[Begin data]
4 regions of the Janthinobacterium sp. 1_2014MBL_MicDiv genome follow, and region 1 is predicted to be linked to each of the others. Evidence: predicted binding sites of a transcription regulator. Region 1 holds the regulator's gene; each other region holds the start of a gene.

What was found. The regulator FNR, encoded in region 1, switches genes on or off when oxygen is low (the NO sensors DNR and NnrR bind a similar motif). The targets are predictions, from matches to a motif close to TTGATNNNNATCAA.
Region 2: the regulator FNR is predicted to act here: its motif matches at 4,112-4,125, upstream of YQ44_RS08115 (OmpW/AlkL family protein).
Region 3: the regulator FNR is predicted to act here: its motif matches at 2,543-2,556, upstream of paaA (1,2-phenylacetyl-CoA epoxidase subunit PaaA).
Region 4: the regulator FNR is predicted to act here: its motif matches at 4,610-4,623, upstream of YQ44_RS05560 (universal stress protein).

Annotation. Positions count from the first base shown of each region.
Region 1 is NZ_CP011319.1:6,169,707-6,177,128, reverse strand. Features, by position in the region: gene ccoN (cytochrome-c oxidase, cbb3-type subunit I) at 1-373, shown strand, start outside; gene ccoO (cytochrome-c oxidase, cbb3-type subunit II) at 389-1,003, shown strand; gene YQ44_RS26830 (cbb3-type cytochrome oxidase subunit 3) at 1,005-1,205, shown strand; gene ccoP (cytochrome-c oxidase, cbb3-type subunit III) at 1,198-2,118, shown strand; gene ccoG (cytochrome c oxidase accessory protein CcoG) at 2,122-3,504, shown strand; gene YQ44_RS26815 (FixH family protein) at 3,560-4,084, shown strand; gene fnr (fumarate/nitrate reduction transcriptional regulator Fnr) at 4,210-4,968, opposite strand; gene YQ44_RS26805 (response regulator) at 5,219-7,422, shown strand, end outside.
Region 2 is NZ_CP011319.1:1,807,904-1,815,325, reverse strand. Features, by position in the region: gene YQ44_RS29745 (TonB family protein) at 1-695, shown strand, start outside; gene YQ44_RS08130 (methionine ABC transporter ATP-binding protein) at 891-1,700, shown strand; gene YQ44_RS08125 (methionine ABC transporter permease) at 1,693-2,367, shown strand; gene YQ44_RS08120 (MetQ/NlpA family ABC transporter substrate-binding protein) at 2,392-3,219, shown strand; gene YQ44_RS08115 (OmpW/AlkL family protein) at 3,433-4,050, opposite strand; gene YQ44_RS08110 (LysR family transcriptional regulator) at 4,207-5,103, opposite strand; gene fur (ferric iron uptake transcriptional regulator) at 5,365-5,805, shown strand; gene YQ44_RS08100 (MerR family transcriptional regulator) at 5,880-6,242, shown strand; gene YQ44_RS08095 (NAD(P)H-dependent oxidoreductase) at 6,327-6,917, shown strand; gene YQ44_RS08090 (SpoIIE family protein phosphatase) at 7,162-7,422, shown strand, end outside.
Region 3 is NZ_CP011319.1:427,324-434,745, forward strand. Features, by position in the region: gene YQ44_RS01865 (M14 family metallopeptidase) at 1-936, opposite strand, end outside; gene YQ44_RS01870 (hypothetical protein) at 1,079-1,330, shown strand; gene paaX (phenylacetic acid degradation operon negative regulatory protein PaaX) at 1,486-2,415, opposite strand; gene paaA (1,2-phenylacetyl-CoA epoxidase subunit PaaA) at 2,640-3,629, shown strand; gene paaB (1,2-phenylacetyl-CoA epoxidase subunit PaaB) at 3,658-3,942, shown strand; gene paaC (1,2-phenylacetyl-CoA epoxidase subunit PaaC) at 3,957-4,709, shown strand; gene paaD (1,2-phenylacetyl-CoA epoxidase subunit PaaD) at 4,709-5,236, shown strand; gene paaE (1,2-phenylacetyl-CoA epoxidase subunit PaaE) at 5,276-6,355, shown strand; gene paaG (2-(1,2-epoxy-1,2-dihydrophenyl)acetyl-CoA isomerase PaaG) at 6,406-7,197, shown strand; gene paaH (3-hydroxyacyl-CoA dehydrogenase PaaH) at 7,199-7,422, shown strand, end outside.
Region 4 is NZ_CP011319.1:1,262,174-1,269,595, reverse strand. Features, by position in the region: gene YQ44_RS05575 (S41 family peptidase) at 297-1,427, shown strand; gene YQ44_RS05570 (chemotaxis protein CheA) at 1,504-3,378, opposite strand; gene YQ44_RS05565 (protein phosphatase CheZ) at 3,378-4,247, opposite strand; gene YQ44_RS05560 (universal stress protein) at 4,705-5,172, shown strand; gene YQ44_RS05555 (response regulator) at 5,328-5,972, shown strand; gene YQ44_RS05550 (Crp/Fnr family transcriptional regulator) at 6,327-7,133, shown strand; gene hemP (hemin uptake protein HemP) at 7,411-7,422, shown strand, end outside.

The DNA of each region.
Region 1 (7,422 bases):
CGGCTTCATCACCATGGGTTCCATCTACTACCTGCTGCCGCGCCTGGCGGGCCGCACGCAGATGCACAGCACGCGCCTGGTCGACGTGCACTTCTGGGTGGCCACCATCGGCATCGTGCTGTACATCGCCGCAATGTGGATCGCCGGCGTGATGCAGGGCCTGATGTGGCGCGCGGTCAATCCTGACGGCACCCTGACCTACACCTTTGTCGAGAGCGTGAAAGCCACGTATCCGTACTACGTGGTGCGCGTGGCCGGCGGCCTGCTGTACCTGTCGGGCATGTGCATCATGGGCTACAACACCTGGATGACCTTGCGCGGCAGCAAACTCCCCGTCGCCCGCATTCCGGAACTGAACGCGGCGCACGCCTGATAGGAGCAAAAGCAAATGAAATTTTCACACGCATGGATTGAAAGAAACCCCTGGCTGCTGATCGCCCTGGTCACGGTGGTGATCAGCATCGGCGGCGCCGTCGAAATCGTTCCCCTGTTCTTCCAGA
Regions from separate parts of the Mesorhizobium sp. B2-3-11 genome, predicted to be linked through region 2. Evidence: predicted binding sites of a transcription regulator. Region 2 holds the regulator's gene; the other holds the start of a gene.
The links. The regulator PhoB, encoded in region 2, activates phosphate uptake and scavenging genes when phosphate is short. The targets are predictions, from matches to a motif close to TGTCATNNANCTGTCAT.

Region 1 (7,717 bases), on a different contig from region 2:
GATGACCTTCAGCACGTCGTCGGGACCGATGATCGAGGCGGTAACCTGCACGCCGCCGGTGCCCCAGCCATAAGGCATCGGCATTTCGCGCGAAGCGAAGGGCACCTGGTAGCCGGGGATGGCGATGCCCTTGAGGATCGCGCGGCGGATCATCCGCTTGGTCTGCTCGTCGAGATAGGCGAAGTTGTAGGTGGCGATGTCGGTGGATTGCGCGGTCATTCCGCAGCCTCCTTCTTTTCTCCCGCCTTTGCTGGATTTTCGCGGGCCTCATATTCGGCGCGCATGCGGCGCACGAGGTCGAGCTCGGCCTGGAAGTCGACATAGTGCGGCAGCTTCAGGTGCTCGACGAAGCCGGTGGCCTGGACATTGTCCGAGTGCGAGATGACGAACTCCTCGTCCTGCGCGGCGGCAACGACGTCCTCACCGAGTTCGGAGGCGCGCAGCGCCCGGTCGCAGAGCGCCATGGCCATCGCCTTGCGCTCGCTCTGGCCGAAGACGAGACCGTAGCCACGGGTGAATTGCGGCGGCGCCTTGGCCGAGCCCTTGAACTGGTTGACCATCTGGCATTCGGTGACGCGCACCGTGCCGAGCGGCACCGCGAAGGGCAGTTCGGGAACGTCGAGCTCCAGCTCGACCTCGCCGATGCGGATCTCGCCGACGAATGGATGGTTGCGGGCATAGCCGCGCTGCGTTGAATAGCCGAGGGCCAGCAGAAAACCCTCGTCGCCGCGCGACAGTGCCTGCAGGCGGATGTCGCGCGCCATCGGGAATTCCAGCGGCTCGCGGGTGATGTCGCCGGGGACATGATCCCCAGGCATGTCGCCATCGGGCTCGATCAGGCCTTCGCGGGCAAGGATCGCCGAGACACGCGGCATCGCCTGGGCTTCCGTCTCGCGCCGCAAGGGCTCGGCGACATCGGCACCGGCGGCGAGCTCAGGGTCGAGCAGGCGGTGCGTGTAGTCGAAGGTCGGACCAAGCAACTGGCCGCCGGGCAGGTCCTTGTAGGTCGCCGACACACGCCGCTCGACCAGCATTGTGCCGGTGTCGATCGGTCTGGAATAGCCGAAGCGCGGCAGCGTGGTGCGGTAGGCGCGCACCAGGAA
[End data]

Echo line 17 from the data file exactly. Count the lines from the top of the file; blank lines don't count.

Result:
GATGACCTTCAGCACGTCGTCGGGACCGATGATCGAGGCGGTAACCTGCACGCCGCCGGTGCCCCAGCCATAAGGCATCGGCATTTCGCGCGAAGCGAAGGGCACCTGGTAGCCGGGGATGGCGATGCCCTTGAGGATCGCGCGGCGGATCATCCGCTTGGTCTGCTCGTCGAGATAGGCGAAGTTGTAGGTGGCGATGTCGGTGGATTGCGCGGTCATTCCGCAGCCTCCTTCTTTTCTCCCGCCTTTGCTGGATTTTCGCGGGCCTCATATTCGGCGCGCATGCGGCGCACGAGGTCGAGCTCGGCCTGGAAGTCGACATAGTGCGGCAGCTTCAGGTGCTCGACGAAGCCGGTGGCCTGGACATTGTCCGAGTGCGAGATGACGAACTCCTCGTCCTGCGCGGCGGCAACGACGTCCTCACCGAGTTCGGAGGCGCGCAGCGCCCGGTCGCAGAGCGCCATGGCCATCGCCTTGCGCTCGCTCTGGCCGAAGACGAGACCGTAGCCACGGGTGAATTGCGGCGGCGCCTTGGCCGAGCCCTTGAACTGGTTGACCATCTGGCATTCGGTGACGCGCACCGTGCCGAGCGGCACCGCGAAGGGCAGTTCGGGAACGTCGAGCTCCAGCTCGACCTCGCCGATGCGGATCTCGCCGACGAATGGATGGTTGCGGGCATAGCCGCGCTGCGTTGAATAGCCGAGGGCCAGCAGAAAACCCTCGTCGCCGCGCGACAGTGCCTGCAGGCGGATGTCGCGCGCCATCGGGAATTCCAGCGGCTCGCGGGTGATGTCGCCGGGGACATGATCCCCAGGCATGTCGCCATCGGGCTCGATCAGGCCTTCGCGGGCAAGGATCGCCGAGACACGCGGCATCGCCTGGGCTTCCGTCTCGCGCCGCAAGGGCTCGGCGACATCGGCACCGGCGGCGAGCTCAGGGTCGAGCAGGCGGTGCGTGTAGTCGAAGGTCGGACCAAGCAACTGGCCGCCGGGCAGGTCCTTGTAGGTCGCCGACACACGCCGCTCGACCAGCATTGTGCCGGTGTCGATCGGTCTGGAATAGCCGAAGCGCGGCAGCGTGGTGCGGTAGGCGCGCACCAGGAA